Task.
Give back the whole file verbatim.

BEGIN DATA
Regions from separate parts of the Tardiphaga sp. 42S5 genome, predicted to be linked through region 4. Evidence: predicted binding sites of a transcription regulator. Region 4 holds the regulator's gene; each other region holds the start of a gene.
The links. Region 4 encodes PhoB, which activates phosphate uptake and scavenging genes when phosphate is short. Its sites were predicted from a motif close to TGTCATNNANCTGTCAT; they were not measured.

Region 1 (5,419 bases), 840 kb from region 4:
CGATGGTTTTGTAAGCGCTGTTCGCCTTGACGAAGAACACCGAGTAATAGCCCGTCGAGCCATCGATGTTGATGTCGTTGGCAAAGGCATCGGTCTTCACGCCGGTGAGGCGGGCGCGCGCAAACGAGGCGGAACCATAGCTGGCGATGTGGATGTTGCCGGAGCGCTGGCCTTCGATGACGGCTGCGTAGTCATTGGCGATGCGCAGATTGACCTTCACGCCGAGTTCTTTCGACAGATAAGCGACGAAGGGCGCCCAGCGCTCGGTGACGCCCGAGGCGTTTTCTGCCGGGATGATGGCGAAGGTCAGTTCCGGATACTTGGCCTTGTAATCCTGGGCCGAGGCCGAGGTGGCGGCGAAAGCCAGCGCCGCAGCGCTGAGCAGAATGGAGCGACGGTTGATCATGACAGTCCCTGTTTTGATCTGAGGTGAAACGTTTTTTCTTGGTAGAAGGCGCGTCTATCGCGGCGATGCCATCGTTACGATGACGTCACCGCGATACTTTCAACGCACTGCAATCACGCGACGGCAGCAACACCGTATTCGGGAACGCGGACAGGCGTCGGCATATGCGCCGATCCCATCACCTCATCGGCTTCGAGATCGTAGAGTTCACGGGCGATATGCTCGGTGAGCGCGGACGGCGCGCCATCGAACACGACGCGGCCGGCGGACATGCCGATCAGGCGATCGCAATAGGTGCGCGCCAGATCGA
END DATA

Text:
Regions from separate parts of the Tardiphaga sp. 42S5 genome, predicted to be linked through region 4. Evidence: predicted binding sites of a transcription regulator. Region 4 holds the regulator's gene; each other region holds the start of a gene.
The links. Region 4 encodes PhoB, which activates phosphate uptake and scavenging genes when phosphate is short. Its sites were predicted from a motif close to TGTCATNNANCTGTCAT; they were not measured.

Region 1 (5,419 bases), 840 kb from region 4:
CGATGGTTTTGTAAGCGCTGTTCGCCTTGACGAAGAACACCGAGTAATAGCCCGTCGAGCCATCGATGTTGATGTCGTTGGCAAAGGCATCGGTCTTCACGCCGGTGAGGCGGGCGCGCGCAAACGAGGCGGAACCATAGCTGGCGATGTGGATGTTGCCGGAGCGCTGGCCTTCGATGACGGCTGCGTAGTCATTGGCGATGCGCAGATTGACCTTCACGCCGAGTTCTTTCGACAGATAAGCGACGAAGGGCGCCCAGCGCTCGGTGACGCCCGAGGCGTTTTCTGCCGGGATGATGGCGAAGGTCAGTTCCGGATACTTGGCCTTGTAATCCTGGGCCGAGGCCGAGGTGGCGGCGAAAGCCAGCGCCGCAGCGCTGAGCAGAATGGAGCGACGGTTGATCATGACAGTCCCTGTTTTGATCTGAGGTGAAACGTTTTTTCTTGGTAGAAGGCGCGTCTATCGCGGCGATGCCATCGTTACGATGACGTCACCGCGATACTTTCAACGCACTGCAATCACGCGACGGCAGCAACACCGTATTCGGGAACGCGGACAGGCGTCGGCATATGCGCCGATCCCATCACCTCATCGGCTTCGAGATCGTAGAGTTCACGGGCGATATGCTCGGTGAGCGCGGACGGCGCGCCATCGAACACGACGCGGCCGGCGGACATGCCGATCAGGCGATCGCAATAGGTGCGCGCCAGATCGA